On October 31, 2018, FDA announced that 23andMe could market its Personal Genome Service Pharmacogenetic Reports test (the “23andMe test”) as a direct-to-consumer test for providing information about genetic variants that may be associated with medication metabolism. The 23andMe test was reviewed using the de novo premarket review pathway. FDA authorized the 23andMe test to detect 33 variants for multiple genes after finding that the test is accurate and provides reproducible results, and that consumers can understand the test’s instructions and reports.
On November 1, 2018, just one day after authorizing the 23andMe test, FDA issued a safety communication warning patients and health care providers against the use of other genetic tests that claim to predict patient responses to medications. The safety communication was accompanied by a joint statement from the directors of CDRH and CDER, Dr. Jeffrey Shuren, J.D. and Dr. Janet Woodcock. FDA’s safety communication applies to tests offered through health care providers, as well as tests advertised directly to consumers. The safety communication stated that “claims for many genetic tests to predict a patient’s response to specific medications have not been reviewed by FDA, and may not have the scientific or clinical evidence to support this use for most medications.” FDA also warned genetic testing companies that the agency is looking into test developers who may be inappropriately selling genetic tests for unapproved uses and that the agency “will take compliance actions when appropriate.”
FDA’s safety communication focused on genetic tests that claim to provide information about a patient’s response to medications including predictions about which medication should be used, which medications may be less effective, and which medications may have an increased chance of side effects. FDA raised concerns that health care providers may make inappropriate changes to a patient’s medication based on the results from these genetic tests which may put patients at risk for potentially serious health consequences. However, FDA also acknowledged that some genetic tests may provide information about patient responses to medication based on evidence that supports a correlation between a genetic variant and drug levels within the body. FDA stated that medications’ labels may provide general information on how genetic variations may impact medication levels in patients or may describe how genetic information can be used in determining therapeutic treatment. Drug labeling was the only data source referenced by FDA.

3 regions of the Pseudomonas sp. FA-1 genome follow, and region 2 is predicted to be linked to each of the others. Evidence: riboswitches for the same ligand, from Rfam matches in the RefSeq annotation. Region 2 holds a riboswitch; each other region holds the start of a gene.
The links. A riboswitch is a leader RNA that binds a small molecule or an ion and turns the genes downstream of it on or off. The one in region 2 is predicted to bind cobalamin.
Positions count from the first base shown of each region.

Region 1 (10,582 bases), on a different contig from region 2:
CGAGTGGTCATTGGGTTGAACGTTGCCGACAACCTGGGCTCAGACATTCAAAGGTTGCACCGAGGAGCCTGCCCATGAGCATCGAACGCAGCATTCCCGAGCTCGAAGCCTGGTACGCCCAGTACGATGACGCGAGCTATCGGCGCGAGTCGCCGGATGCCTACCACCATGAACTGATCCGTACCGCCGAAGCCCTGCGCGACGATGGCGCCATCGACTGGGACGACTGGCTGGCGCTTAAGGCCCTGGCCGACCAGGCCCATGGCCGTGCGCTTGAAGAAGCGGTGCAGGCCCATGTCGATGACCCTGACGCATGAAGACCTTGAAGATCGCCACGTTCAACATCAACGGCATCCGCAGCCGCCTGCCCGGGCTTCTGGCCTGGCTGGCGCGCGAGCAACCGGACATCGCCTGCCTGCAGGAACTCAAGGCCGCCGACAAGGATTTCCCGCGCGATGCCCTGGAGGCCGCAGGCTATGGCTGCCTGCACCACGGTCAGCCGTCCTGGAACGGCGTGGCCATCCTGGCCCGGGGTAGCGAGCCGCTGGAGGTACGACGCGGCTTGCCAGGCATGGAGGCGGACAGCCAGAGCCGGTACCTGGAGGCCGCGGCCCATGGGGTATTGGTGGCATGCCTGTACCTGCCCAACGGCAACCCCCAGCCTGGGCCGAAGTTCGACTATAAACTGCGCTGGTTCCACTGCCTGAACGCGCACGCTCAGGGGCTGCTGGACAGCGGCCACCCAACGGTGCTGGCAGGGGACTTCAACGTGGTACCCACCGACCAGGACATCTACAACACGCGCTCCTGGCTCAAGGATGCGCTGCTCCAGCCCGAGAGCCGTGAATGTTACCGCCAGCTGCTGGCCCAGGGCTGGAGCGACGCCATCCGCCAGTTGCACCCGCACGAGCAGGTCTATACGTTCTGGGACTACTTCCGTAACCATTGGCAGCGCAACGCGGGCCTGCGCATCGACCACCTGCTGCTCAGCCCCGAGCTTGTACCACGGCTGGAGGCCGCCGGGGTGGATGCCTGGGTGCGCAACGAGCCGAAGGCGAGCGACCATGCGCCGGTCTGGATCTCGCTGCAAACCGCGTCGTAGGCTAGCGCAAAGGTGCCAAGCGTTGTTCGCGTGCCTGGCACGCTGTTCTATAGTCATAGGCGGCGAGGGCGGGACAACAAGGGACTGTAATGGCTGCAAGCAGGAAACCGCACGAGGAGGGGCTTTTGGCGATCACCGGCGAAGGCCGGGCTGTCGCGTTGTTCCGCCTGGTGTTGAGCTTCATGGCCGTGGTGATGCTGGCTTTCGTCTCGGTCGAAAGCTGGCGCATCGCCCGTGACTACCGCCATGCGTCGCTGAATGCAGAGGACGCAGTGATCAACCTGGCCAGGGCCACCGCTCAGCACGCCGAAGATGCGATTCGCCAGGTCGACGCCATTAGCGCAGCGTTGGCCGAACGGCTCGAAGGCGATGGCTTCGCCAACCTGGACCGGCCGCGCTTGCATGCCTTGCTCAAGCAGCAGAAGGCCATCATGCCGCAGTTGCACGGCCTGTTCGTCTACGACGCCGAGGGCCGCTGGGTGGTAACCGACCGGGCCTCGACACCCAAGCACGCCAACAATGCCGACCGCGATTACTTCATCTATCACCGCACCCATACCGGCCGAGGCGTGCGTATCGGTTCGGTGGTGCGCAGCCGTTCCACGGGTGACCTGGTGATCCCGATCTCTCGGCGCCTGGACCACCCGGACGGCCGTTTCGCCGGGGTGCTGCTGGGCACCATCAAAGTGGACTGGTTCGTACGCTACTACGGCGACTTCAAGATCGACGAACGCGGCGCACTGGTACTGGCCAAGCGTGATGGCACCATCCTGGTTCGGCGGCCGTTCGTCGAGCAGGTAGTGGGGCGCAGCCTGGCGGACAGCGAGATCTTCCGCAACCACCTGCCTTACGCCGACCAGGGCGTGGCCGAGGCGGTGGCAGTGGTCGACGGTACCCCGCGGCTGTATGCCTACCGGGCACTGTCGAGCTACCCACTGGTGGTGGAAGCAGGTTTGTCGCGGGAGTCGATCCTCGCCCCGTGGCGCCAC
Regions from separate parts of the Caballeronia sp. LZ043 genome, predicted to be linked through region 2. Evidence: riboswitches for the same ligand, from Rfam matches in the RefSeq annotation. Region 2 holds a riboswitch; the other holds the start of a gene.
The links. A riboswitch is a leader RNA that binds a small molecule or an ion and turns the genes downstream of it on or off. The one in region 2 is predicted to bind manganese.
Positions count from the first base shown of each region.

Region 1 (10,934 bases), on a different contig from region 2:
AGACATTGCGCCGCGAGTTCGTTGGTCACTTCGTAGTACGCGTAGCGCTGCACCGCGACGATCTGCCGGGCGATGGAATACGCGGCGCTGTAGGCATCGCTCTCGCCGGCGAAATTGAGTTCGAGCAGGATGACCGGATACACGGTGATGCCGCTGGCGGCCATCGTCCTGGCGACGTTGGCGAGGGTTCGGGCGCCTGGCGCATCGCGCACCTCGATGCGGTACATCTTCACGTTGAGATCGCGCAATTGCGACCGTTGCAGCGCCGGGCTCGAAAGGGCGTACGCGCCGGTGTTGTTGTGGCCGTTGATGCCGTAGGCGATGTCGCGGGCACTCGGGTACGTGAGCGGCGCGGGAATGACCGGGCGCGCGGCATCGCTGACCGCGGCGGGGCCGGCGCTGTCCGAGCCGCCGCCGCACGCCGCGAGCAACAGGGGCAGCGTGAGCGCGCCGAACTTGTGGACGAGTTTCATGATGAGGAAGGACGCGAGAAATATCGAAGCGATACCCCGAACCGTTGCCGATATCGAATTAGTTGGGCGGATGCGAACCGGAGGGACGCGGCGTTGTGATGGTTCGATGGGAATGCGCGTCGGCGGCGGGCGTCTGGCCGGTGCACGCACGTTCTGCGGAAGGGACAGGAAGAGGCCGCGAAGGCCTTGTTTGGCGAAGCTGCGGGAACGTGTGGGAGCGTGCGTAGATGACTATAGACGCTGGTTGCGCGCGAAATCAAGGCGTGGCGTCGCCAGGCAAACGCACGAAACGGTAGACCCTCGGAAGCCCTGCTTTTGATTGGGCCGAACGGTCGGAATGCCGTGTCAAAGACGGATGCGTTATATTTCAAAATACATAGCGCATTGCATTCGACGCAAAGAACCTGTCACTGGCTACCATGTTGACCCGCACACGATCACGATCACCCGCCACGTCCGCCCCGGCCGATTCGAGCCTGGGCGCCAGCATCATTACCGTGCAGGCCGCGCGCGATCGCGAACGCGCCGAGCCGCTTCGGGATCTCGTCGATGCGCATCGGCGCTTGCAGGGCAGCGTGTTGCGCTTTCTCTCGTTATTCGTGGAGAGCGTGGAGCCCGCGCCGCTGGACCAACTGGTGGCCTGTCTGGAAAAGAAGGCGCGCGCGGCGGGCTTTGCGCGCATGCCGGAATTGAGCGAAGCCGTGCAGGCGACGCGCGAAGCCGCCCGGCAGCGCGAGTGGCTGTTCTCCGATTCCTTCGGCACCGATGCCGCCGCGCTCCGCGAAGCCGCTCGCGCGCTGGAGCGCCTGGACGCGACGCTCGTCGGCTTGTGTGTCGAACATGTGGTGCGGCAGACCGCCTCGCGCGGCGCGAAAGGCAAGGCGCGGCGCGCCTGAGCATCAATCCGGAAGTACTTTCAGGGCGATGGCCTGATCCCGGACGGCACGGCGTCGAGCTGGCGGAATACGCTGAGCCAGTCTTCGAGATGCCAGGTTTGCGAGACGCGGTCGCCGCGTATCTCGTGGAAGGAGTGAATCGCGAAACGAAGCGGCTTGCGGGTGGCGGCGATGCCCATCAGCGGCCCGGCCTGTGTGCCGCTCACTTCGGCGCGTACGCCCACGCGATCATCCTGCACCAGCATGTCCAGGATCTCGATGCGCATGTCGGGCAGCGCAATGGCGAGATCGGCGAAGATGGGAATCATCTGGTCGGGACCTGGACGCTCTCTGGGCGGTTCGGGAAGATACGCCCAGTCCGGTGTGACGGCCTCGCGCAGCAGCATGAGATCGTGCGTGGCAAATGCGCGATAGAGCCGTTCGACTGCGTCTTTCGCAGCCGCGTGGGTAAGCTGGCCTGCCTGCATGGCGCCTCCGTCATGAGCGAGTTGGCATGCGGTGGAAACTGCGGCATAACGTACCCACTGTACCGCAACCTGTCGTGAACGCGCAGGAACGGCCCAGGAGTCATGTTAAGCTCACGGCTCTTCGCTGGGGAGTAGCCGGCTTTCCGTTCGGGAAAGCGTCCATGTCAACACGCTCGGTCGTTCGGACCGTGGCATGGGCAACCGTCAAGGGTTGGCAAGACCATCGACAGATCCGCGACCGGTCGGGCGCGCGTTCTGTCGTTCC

The FDA safety communication did not explicitly mention laboratory-developed tests (LDTs). However, reports generated by laboratories currently provide pharmacogenetic data beyond that which appears in the drug labeling. FDA has long taken the position that it will exercise enforcement discretion with LDTs. It is difficult to see any basis for departing from that practice here.
FDA’s statement focuses heavily on the information in drug labels. While that is one important source, it is hardly the only one; there is a significant and growing amount of scientific literature regarding pharmacogenetics. It appears in the safety communication that FDA is establishing drug labeling as the only currently acceptable source of pharmacogenetic information. Given the rate at which new pharmacogenetic data are being generated and the lag in updating drug labeling, this approach could lead to clinicians not being given the most current pharmacogenetic information. It will also be important to watch this area further to see if FDA departs from its standard enforcement discretion approach towards LDTs.